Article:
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Valuing the cost of improving Chilean primary vaccination: a cost minimization analysis of a hexavalent vaccine

Abstract

Background

The phased withdrawal of oral polio vaccine (OPV) and the introduction of inactivated poliovirus vaccine (IPV) is central to the polio ‘end-game’ strategy.

Methods

We analyzed the cost implications in Chile of a switch from the vaccination scheme consisting of a pentavalent vaccine with whole-cell pertussis component (wP) plus IPV/OPV vaccines to a scheme with a hexavalent vaccine with acellular pertussis component (aP) and IPV (Hexaxim®) from a societal perspective. Cost data were collected from a variety of sources including national estimates and previous vaccine studies. All costs were expressed in 2017 prices (US$ 1.00 = $Ch 666.26).

Results

The overall costs associated with the vaccination scheme (4 doses of pentavalent vaccine plus 1 dose IPV and 3 doses OPV) from a societal perspective was estimated to be US$ 12.70 million, of which US$ 8.84 million were associated with the management of adverse events related to wP. In comparison, the cost associated with the 4-dose scheme with a hexavalent vaccine (based upon the PAHO reference price) was US$ 19.76 million. The cost of switching to the hexavalent vaccine would be an additional US$ 6.45 million. Overall, depending on the scenario, the costs of switching to the hexavalent scheme would range from an additional US$ 2.62 million to US$ 6.45 million compared with the current vaccination scheme.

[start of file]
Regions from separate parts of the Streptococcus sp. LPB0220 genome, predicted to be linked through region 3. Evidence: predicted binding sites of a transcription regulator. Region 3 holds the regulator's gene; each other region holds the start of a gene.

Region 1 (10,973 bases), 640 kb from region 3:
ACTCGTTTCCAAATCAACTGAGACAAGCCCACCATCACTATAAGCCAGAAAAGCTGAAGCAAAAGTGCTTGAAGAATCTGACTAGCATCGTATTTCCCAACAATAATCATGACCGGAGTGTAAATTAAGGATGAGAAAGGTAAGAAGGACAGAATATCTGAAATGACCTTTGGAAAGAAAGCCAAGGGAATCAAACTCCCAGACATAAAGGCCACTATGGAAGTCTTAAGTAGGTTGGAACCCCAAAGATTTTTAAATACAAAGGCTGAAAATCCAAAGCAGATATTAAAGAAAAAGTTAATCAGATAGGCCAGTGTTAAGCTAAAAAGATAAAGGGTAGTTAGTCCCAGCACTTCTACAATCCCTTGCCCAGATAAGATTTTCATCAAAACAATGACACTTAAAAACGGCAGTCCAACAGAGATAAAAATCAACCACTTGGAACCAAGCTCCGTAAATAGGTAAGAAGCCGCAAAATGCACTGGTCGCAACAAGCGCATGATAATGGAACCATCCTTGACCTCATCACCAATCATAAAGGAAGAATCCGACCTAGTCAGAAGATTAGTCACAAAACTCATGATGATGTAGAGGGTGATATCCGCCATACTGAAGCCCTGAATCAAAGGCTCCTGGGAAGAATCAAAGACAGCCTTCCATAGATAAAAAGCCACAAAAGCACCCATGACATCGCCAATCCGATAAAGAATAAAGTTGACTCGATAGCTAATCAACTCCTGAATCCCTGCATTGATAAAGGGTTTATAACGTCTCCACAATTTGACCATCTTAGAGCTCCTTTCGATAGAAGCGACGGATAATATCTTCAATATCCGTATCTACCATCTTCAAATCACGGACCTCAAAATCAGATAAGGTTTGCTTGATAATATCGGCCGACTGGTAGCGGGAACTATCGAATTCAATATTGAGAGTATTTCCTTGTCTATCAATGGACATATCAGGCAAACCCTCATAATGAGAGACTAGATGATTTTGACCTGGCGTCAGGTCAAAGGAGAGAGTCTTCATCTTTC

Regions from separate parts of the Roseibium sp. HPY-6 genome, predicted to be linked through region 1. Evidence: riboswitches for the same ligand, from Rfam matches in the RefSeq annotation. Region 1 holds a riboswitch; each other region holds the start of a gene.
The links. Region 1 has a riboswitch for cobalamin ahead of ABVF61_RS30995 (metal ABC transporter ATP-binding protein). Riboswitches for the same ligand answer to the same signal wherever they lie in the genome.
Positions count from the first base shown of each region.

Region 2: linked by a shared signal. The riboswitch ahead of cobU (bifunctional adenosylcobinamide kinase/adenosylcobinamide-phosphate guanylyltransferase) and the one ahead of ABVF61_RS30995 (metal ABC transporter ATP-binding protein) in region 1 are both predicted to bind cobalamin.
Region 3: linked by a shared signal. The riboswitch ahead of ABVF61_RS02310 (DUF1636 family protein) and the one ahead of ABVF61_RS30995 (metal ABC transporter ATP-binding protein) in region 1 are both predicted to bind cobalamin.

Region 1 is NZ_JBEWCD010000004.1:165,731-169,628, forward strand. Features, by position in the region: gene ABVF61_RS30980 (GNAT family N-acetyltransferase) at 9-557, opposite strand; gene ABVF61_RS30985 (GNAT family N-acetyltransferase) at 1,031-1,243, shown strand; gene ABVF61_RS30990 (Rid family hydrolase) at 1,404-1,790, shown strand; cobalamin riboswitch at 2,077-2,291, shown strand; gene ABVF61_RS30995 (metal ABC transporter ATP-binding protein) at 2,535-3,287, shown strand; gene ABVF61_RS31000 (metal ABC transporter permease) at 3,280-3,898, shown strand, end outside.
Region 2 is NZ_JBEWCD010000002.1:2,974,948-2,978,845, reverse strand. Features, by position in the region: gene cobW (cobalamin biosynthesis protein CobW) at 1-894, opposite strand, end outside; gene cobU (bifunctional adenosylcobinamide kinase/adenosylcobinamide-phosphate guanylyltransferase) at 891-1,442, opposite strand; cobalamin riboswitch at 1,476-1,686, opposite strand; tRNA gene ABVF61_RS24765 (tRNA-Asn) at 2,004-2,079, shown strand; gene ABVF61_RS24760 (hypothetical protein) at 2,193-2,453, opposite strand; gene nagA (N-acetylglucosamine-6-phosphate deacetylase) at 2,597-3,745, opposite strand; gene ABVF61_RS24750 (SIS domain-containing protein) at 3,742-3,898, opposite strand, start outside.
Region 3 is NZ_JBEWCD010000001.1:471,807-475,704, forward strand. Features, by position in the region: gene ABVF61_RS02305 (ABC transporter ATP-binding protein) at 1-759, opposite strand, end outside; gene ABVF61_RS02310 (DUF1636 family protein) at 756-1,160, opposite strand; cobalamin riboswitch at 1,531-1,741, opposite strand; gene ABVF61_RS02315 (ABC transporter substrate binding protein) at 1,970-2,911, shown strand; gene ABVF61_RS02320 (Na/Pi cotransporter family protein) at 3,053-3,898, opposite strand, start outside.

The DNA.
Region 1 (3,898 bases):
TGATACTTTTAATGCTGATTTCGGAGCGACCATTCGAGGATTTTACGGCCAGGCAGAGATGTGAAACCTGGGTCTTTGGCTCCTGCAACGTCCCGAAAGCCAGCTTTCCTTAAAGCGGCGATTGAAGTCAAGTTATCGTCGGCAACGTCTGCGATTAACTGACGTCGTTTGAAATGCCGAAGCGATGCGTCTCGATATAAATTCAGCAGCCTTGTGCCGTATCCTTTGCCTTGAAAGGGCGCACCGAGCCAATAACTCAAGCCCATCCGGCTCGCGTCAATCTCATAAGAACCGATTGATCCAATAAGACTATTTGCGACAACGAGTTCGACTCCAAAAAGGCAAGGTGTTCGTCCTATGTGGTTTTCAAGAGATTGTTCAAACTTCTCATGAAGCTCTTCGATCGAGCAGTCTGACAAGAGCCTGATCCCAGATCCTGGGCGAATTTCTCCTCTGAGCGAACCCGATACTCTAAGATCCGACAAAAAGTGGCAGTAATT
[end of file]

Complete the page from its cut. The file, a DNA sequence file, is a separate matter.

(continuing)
Conclusions

The switch to the hexavalent vaccine schedule in Chile would lead to additional acquisition costs, which would be partially offset by improved logistics, and a reduction in adverse events associated with the current vaccines.

Peer Review reports

Background